However, you could get legal help from companies such as The Brown Firm if you’ve been injured as a result of a colleague’s negligence. The important thing to remember is that, if you’ve been injured through no fault of your own, you shouldn’t accept the financial blow with a shrug of your shoulders. You’ve already suffered physically, so don’t suffer financially.

In terms of an illness or an event for which you can’t be compensated, then it does help, of course, to have a hefty pile of savings ready for such an emergency. You might only be off for a few weeks or it might be a few months, but it helps to have a preemptive plan of action, because it’s too late to do something once you’ve fallen ill.

Natural events.

Continuing on the theme of events which are out of your control, natural disasters strike entire neighbourhoods and often entire countries. Nobody is at fault for such an event, as it’s simply a part of nature. Yet, nonetheless, people are the ones who suffer at the hand of such events. Many families are left without a home and other earthly possessions after natural disasters, which can leave them in financial ruin if they were entirely unprepared for such an incident ever taking place.

Extreme weather events are far more common than we all like to imagine, no matter where you live in the world. A big storm could completely destroy a rickety old house, and there might be no way of recovering what you lost if you don’t have a financial plan of action; as devastating as it all may be, money is, unfortunately, the only solution to such a tragic event. That’s why it’s so important to have insurance in case of any form of natural disaster. What’s a small expense now will be a complete lifesaver if the unexpected should ever occur and you lose your home. You’ll thank your past self then.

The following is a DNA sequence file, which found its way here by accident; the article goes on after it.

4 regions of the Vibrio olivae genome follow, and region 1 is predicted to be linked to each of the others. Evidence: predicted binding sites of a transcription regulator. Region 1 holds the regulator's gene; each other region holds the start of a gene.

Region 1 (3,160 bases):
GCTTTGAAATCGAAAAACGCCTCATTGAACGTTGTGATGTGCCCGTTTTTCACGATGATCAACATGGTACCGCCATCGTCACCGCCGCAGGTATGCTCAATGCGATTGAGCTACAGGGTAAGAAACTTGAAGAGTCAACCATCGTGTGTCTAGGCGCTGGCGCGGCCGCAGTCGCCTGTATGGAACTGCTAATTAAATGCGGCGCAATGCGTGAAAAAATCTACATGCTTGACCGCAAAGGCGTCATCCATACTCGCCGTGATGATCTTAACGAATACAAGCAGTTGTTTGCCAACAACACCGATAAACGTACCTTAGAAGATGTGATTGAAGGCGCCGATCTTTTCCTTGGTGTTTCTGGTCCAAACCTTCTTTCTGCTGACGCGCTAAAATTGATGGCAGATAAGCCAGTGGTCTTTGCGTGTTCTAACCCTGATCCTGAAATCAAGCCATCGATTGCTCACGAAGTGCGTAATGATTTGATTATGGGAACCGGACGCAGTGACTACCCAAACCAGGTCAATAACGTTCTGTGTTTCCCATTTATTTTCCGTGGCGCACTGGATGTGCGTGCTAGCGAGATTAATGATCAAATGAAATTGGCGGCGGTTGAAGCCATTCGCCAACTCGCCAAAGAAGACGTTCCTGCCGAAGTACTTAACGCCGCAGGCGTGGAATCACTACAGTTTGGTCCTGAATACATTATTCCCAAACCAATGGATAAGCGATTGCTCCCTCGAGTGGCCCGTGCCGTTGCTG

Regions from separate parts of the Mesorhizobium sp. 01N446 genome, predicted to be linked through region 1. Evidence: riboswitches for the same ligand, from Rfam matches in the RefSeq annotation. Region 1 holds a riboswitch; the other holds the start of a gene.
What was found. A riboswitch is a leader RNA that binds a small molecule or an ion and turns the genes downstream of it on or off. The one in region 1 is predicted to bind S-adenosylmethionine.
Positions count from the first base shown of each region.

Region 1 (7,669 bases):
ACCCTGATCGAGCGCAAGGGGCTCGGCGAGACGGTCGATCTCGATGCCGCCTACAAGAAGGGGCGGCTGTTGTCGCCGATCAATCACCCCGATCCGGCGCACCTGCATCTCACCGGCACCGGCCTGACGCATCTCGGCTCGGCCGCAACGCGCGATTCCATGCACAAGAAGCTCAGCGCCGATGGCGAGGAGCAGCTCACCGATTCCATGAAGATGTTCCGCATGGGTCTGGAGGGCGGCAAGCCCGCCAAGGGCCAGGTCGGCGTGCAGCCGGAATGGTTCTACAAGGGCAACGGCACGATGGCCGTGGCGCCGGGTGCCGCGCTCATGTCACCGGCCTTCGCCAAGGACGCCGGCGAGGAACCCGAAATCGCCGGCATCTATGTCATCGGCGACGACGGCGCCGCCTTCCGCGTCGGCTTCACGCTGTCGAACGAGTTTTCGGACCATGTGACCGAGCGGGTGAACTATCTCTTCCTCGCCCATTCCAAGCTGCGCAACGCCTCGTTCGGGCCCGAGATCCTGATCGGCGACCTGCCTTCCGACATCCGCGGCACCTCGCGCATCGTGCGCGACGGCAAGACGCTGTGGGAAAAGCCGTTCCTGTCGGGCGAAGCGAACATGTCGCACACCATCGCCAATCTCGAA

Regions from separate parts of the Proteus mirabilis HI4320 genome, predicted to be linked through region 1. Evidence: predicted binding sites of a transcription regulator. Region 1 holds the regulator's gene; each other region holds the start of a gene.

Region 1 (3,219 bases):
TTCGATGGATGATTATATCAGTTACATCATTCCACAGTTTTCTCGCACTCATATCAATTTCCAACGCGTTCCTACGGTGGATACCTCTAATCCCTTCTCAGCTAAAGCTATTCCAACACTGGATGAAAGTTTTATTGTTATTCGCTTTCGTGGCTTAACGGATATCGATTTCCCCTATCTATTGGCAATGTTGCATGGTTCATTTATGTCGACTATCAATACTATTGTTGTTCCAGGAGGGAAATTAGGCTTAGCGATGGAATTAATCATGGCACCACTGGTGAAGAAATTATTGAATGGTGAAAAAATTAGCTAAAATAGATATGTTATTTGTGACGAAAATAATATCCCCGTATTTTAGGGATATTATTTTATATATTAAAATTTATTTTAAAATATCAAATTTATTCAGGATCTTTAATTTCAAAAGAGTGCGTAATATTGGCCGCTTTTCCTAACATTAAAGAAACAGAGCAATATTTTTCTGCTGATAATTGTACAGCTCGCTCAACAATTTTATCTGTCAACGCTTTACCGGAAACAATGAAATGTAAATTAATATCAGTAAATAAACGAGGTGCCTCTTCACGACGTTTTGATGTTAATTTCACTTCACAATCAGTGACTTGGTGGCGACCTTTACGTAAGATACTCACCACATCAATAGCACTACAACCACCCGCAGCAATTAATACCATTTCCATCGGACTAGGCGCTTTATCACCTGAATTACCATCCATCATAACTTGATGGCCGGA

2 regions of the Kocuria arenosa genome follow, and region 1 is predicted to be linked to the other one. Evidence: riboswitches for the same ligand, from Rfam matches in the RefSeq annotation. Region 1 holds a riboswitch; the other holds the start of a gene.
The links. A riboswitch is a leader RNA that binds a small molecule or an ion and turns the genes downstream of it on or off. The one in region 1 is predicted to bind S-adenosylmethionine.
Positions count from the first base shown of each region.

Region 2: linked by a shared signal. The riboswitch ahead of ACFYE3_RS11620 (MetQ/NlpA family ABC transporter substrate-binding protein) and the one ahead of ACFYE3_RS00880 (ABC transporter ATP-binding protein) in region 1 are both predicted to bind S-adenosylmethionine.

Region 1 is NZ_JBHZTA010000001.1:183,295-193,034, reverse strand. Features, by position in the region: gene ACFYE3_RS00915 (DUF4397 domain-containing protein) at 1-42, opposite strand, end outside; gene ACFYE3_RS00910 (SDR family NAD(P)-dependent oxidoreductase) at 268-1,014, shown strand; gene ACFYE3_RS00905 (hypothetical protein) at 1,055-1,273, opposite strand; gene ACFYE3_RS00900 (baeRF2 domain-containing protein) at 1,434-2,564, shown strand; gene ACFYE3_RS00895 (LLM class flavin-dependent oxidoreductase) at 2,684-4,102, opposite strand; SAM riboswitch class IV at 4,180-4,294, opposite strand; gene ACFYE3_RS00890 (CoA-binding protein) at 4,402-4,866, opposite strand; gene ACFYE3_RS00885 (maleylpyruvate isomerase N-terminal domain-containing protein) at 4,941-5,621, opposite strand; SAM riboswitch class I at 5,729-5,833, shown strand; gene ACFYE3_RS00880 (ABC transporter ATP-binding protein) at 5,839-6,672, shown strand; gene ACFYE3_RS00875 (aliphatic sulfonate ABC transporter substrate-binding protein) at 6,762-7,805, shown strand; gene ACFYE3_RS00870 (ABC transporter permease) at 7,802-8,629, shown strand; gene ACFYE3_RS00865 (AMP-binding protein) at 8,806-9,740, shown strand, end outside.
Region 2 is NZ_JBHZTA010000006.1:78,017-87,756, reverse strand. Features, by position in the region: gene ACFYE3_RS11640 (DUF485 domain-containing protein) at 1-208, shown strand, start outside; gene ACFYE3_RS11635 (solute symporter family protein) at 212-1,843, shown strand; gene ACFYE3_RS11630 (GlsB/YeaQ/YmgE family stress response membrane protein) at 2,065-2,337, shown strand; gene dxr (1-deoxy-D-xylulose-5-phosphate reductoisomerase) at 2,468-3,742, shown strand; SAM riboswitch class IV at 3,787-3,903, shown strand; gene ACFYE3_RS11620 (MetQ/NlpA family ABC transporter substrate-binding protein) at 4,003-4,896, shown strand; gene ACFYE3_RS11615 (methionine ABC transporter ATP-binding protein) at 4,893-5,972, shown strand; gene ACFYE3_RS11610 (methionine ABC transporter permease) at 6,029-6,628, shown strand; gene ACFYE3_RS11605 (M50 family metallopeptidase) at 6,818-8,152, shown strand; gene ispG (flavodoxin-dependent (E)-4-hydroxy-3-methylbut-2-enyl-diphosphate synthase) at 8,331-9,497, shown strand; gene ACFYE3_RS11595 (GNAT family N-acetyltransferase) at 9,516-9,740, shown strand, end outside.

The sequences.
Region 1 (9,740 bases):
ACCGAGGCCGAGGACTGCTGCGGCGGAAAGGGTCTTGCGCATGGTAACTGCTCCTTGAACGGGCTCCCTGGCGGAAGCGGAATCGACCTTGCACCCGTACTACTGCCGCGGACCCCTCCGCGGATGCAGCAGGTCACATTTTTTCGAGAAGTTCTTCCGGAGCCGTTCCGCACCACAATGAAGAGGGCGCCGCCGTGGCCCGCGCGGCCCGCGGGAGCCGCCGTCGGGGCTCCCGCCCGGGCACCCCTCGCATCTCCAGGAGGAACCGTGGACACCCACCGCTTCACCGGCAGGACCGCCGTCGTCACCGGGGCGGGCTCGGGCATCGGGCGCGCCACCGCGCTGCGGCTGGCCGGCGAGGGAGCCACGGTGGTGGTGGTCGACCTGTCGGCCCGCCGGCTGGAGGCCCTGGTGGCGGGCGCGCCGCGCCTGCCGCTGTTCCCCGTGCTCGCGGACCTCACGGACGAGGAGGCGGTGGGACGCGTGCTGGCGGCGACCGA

The economy.

As many people learnt nearly ten years ago, nothing is ever entirely secure. Getting financial protection and putting an emergency fund in place is more of a necessity than a precaution, as economic downturns are a regular and common occurrence. It’s not a case of “if” the economy goes through a bad patch again, but “when”. Many people passed through the recession relatively unscathed, but even the most seemingly secure job can be lost if a business is unexpectedly hit by a damaging blow to a particular industry. When that happens, you’ll thank yourself for having an emergency fund in place to tide you over until you find a new job.

We’re always dependent on our employers, the respective industries in which our careers are based and the economy as a whole for our financial security, but we need to start relying on ourselves for financial security. You’re the one person you can rely on to always look after your interests, so keeping an emergency fund today could help protect you or any family you may be looking after should a recession or financial downturn take place in the future.